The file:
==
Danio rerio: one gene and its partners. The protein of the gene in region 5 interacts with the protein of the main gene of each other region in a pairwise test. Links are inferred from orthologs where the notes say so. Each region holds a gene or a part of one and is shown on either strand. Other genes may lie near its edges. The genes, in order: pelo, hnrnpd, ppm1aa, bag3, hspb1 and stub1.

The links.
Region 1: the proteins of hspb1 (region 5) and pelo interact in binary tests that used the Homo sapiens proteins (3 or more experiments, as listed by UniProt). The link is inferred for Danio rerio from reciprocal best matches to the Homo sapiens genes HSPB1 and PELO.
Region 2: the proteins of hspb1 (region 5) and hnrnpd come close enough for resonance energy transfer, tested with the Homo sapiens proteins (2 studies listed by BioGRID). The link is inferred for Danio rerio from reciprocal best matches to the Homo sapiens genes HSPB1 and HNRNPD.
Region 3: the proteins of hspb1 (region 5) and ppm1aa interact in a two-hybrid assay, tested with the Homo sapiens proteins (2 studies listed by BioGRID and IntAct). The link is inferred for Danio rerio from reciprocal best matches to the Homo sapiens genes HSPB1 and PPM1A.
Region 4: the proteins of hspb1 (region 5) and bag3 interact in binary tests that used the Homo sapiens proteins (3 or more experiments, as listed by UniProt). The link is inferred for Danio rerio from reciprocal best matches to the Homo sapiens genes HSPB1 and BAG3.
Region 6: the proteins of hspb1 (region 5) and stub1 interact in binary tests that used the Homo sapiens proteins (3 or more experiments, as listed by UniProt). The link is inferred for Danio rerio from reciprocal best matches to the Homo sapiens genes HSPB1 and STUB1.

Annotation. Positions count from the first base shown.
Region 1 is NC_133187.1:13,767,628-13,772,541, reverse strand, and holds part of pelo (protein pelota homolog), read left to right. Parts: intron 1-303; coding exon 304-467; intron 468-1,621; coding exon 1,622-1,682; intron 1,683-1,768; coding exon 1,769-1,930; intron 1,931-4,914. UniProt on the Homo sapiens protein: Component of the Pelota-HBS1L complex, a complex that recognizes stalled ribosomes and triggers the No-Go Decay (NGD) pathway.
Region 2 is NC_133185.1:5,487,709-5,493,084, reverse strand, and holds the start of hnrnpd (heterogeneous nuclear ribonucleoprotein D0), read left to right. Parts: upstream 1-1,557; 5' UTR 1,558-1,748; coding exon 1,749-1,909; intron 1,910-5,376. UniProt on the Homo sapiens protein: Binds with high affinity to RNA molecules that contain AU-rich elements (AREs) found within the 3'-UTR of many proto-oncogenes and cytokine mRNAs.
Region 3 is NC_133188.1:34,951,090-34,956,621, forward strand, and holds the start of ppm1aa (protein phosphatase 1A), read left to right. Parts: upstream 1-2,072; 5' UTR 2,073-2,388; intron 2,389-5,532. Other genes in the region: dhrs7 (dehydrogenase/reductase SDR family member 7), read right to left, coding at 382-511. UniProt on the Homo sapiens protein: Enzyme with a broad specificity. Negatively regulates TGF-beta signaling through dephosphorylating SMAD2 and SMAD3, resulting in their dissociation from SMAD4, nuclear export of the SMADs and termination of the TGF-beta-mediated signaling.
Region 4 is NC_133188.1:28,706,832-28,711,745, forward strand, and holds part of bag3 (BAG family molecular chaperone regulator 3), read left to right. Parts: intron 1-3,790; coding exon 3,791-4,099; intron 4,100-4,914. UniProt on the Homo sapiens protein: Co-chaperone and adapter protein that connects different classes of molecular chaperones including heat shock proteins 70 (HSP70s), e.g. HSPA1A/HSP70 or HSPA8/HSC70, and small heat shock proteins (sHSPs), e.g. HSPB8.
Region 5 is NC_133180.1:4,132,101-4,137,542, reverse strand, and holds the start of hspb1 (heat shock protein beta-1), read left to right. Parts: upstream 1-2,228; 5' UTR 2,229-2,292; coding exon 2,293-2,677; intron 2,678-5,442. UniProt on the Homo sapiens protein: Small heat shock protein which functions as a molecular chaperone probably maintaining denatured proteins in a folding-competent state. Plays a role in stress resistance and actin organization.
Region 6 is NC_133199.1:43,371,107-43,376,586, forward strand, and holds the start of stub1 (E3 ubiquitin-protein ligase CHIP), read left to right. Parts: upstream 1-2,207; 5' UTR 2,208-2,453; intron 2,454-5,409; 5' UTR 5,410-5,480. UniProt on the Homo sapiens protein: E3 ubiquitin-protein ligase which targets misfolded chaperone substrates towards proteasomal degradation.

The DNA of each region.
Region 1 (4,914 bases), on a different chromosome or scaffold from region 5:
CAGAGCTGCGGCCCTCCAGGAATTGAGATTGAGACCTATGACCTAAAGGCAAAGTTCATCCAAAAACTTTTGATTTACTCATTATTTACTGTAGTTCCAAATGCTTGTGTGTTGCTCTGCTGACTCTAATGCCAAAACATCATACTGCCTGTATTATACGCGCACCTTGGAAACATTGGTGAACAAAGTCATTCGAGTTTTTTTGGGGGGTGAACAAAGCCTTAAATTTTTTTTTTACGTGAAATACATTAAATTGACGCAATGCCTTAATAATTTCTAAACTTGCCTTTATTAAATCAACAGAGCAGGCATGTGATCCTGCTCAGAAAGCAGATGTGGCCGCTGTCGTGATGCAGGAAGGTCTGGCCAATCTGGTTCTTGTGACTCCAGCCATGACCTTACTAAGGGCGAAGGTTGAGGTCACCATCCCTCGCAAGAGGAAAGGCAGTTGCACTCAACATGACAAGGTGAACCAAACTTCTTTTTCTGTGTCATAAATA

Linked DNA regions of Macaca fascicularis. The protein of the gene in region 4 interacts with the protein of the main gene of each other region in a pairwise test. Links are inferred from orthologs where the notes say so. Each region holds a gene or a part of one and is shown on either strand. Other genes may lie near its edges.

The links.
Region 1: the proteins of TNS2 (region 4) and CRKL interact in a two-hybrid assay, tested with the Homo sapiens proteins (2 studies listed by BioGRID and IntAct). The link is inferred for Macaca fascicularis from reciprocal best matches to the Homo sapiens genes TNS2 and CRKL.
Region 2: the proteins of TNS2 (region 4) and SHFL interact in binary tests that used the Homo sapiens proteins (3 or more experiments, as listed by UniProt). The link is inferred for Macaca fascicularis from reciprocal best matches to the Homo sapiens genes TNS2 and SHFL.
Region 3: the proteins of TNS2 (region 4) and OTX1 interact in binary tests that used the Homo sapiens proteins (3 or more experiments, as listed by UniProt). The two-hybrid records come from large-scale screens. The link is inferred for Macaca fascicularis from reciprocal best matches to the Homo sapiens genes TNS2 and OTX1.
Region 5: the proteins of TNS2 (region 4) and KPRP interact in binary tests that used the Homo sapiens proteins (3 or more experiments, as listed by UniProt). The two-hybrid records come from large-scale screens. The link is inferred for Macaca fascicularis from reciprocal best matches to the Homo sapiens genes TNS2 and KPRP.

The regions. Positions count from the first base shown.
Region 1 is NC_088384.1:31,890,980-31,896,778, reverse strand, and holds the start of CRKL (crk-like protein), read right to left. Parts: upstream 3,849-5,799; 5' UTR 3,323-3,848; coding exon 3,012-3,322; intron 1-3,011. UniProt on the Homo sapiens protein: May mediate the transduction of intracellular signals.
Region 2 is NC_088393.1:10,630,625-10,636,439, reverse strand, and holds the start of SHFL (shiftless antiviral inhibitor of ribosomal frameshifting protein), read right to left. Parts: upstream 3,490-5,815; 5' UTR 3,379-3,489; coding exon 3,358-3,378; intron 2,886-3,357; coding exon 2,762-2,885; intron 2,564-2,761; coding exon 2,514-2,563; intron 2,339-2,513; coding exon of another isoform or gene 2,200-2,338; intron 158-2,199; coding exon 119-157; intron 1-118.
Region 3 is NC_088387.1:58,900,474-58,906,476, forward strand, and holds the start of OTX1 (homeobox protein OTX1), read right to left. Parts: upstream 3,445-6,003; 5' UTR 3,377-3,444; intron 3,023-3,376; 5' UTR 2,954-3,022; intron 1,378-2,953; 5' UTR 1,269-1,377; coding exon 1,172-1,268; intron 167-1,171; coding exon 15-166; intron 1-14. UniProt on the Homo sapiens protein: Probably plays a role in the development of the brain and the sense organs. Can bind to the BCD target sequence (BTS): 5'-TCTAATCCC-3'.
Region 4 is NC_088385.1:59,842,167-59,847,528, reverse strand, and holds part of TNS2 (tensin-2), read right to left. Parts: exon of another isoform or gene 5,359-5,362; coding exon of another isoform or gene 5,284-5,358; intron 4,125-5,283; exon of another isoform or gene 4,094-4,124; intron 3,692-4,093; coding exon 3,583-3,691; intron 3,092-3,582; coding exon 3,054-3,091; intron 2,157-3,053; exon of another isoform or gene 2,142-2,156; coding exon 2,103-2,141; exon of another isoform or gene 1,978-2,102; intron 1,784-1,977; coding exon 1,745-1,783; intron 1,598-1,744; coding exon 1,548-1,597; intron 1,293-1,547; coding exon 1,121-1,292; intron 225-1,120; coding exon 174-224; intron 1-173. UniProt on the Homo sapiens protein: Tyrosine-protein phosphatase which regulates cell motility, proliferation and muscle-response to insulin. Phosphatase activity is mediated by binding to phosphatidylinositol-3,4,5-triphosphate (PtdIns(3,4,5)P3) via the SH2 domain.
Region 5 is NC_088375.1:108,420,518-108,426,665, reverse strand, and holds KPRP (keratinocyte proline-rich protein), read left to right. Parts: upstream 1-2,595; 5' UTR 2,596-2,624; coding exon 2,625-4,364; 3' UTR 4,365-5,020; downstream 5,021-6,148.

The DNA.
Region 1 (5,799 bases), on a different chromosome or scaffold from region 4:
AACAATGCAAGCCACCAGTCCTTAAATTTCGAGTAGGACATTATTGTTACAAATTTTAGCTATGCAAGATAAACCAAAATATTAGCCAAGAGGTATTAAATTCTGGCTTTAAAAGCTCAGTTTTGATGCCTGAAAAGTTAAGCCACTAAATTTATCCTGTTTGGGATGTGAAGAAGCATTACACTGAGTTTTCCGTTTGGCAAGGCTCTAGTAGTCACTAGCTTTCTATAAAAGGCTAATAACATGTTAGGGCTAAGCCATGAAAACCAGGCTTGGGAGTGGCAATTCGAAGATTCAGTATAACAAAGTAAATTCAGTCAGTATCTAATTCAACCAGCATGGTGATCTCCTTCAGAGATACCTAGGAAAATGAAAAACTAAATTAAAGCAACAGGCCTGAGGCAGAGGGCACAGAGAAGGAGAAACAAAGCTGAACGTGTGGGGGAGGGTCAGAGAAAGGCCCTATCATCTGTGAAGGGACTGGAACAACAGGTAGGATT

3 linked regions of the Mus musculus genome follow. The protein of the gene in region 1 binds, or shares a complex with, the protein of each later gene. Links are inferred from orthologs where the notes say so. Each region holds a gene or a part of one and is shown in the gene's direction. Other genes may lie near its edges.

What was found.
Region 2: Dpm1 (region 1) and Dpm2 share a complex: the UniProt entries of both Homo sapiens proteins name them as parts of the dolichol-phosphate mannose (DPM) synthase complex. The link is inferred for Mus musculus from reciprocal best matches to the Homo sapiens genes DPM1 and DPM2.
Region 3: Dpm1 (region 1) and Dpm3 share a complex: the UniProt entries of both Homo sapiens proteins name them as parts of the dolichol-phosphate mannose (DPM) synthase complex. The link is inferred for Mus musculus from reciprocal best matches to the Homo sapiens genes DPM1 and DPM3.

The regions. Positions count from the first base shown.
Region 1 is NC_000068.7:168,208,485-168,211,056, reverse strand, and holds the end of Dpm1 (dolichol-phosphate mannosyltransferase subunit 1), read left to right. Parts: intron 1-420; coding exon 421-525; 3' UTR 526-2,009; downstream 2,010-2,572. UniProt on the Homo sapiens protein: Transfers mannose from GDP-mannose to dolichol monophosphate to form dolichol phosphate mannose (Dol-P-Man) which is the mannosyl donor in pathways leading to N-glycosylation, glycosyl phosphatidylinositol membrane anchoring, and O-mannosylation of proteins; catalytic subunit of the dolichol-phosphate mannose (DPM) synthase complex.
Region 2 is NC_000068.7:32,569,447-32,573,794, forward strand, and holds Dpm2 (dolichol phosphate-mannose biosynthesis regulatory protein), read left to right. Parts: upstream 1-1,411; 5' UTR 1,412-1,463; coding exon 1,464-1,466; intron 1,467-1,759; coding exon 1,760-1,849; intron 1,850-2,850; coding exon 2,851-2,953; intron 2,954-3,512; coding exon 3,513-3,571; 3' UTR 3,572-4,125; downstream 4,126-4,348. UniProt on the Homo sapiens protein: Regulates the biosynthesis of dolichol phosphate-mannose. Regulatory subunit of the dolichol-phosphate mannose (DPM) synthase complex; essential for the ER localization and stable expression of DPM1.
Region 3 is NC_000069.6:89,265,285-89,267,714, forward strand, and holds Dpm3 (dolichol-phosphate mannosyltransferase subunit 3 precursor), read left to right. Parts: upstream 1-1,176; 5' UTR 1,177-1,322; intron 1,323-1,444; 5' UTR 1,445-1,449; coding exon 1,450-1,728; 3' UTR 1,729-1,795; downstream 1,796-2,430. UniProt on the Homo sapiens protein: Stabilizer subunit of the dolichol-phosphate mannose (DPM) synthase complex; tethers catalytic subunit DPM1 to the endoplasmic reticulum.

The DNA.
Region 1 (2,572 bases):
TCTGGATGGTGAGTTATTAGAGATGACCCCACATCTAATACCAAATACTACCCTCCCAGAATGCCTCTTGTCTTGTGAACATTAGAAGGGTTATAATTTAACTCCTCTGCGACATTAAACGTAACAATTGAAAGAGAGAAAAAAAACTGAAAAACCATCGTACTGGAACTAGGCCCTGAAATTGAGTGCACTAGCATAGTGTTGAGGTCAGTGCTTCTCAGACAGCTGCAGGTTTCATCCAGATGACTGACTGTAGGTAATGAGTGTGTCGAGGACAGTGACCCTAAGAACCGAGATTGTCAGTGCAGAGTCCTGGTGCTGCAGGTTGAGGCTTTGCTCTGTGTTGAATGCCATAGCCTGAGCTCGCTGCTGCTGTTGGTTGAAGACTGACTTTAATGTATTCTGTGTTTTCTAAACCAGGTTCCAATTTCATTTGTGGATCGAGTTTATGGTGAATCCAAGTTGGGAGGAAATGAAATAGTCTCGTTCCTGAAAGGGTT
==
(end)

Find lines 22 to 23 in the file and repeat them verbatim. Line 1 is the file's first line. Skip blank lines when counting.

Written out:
Region 3: the proteins of TNS2 (region 4) and OTX1 interact in binary tests that used the Homo sapiens proteins (3 or more experiments, as listed by UniProt). The two-hybrid records come from large-scale screens. The link is inferred for Macaca fascicularis from reciprocal best matches to the Homo sapiens genes TNS2 and OTX1.
Region 5: the proteins of TNS2 (region 4) and KPRP interact in binary tests that used the Homo sapiens proteins (3 or more experiments, as listed by UniProt). The two-hybrid records come from large-scale screens. The link is inferred for Macaca fascicularis from reciprocal best matches to the Homo sapiens genes TNS2 and KPRP.